# Strength of Materials/Introduction

Strength of Materials

Strength of Materials in Engineering Mechanics

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Solid Mechanics is the study of load carrying members in terms of forces, deformations, and stability. There are three length scales: Atomic scale, Micro scale, Continuum scale. In this book, we take the continuum mechanics approach. We will consider the material to be homogeneous and isotropic (unless specified). Thus the material properties are even when we consider infinitesimal areas and volumes. The alternative approach is to build up material properties from basic equations relating atomic forces and interactions, and extending it to larger sets of such entities (e.g., ab-initio, molecular dynamics). Other approaches include micro-scale theories like dislocations to explain behavior of materials, especially for plasticity. However, the approach in this book is applicable to a large variety of practical problems, where we deal with structural members, usually under elastic deformation.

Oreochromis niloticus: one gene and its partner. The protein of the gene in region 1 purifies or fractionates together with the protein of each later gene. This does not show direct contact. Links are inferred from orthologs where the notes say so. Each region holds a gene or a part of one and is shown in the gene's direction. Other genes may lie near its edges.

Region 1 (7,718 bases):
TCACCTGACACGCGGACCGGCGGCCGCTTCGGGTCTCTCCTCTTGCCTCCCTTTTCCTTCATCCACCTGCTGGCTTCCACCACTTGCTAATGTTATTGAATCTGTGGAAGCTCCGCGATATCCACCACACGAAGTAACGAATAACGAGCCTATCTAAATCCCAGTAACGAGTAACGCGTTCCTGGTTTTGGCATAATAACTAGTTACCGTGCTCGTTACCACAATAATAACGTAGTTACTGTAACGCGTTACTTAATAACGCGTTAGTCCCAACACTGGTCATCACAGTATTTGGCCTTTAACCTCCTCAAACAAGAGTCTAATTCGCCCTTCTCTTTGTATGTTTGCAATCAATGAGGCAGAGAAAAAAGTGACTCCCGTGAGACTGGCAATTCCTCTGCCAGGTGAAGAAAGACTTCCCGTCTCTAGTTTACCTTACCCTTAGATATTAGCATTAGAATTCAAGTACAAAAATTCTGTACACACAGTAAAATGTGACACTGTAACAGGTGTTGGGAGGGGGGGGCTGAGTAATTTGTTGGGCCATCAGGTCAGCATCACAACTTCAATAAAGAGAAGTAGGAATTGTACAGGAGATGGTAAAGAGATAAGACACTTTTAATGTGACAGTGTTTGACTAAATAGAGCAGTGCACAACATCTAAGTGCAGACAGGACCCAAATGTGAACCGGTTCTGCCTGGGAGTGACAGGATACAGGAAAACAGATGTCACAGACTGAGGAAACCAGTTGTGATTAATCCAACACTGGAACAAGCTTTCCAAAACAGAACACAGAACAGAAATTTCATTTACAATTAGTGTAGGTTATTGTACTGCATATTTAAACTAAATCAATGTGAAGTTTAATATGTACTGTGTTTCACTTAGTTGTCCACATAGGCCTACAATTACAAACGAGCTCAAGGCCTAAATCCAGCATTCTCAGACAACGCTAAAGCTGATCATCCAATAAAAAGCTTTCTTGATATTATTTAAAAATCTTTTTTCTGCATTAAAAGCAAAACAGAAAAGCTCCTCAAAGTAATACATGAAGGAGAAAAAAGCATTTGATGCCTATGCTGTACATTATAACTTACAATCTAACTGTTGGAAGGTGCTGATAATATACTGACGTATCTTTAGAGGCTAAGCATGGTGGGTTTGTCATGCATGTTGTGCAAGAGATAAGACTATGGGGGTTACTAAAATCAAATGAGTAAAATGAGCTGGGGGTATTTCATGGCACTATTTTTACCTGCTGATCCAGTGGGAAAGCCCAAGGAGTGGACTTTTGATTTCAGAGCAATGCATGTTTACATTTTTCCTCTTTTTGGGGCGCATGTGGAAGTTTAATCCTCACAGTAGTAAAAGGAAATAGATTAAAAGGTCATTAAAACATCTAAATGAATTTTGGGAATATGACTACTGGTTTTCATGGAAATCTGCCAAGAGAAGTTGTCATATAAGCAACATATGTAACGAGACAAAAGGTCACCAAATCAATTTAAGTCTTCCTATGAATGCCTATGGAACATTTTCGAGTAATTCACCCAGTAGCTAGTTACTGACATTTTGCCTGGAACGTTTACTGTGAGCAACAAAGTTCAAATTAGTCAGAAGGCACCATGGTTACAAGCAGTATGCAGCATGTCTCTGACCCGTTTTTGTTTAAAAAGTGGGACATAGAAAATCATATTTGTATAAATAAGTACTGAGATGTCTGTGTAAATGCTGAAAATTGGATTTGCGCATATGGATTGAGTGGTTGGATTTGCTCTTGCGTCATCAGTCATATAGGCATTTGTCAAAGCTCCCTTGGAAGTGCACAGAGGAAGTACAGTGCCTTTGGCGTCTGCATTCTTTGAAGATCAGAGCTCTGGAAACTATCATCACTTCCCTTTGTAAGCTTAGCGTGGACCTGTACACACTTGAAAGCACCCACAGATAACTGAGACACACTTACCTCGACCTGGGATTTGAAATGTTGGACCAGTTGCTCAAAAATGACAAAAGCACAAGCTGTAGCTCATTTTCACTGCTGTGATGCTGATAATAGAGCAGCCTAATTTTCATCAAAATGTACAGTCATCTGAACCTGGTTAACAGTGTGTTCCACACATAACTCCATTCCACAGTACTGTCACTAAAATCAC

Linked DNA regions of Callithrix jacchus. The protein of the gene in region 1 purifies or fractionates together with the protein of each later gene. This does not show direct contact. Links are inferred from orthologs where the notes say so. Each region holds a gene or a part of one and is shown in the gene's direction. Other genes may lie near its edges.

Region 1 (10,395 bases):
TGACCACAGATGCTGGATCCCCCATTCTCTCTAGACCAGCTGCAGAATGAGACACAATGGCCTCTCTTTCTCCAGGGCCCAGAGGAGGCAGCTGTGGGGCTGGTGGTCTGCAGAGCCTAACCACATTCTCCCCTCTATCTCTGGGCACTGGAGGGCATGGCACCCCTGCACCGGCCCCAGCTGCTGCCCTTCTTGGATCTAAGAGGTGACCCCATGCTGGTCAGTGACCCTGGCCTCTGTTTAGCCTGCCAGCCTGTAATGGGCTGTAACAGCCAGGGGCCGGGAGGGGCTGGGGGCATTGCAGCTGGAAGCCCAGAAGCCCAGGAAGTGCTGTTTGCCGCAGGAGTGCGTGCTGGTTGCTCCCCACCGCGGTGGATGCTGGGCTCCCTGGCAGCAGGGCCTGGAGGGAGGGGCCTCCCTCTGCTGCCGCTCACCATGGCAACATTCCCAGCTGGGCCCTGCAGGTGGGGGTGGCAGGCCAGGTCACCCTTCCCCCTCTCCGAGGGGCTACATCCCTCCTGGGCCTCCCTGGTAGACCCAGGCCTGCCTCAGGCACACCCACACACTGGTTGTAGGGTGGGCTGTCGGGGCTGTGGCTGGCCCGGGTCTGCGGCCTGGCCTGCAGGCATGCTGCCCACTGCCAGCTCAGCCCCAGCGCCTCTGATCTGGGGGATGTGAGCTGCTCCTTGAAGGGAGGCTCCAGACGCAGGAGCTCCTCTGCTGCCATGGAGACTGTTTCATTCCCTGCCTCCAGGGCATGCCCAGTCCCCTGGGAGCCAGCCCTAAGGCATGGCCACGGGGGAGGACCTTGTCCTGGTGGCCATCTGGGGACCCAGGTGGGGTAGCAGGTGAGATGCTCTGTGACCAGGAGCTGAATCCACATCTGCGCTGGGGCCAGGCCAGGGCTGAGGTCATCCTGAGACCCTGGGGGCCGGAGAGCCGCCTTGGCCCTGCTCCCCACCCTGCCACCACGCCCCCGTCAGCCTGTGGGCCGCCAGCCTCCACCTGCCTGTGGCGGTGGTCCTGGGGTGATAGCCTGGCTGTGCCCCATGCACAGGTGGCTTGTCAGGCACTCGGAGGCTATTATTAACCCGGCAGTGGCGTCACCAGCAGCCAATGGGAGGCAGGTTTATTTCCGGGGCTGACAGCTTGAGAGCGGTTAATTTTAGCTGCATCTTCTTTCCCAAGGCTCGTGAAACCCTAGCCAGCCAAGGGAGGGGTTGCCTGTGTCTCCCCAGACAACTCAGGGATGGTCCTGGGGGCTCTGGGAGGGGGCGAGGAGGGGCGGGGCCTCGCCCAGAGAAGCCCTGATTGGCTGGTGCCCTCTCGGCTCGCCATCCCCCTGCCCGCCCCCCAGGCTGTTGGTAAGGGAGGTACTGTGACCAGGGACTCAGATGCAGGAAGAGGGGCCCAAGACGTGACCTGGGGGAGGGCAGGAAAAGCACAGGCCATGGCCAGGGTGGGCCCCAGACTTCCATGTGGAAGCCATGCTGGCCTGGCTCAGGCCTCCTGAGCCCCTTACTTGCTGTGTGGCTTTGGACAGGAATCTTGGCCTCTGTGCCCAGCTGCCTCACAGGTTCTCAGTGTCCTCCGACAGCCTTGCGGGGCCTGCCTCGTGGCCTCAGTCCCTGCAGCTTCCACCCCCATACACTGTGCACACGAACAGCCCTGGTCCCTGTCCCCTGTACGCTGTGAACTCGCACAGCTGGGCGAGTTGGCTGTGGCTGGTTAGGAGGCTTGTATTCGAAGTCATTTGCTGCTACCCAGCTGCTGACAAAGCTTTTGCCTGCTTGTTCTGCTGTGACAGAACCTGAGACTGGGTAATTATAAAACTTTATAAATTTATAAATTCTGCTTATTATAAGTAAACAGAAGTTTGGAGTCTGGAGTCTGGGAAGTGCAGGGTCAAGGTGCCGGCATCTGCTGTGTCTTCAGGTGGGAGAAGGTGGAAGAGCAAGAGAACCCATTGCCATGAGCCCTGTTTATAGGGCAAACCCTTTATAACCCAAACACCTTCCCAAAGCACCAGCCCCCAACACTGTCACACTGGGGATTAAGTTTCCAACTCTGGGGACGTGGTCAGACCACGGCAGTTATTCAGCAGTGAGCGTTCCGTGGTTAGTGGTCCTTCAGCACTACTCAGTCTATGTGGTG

Body with Forces acting on it
Body with external forces and reactions

The images on the right show a body which is acted upon by external forces $\mathbf{F}_1\,$, $\mathbf{F}_2\,$, etc. The supports provide reaction forces ($\mathbf{R}_1\,$, $\mathbf{R}_2\,$) so that the body is stationary.

In addition to external forces, which act at points on the surface, we can also have forces which are body forces ($\mathbf{b}\,$), i.e., they act on each point in the body. Forces acting at a distance (Eg: Gravity, Magnetic) can be examples of body forces.

Consider a body which has several external forces acting on it. If a body is in static equilibrium, then every section of the body should also be in static equilibrium. Now, consider an elemental area dA in that section. Let the force acting on the elemental area so that the whole body is in equilibrium be dF. We can resolve this force in three mutually perpendicular directions. Let the component of the force normal to the surface be dFz. Let the components in the plane of dA be dFx and dFy respectively. Then for the body to be in static equilibrium, we should have:

$\sum {\mathbf{dF}_i} = 0, i=1,2,3$

There are three other conditions concerned with moments for completely defining static equilibrium. We will look in to it in the later chapters.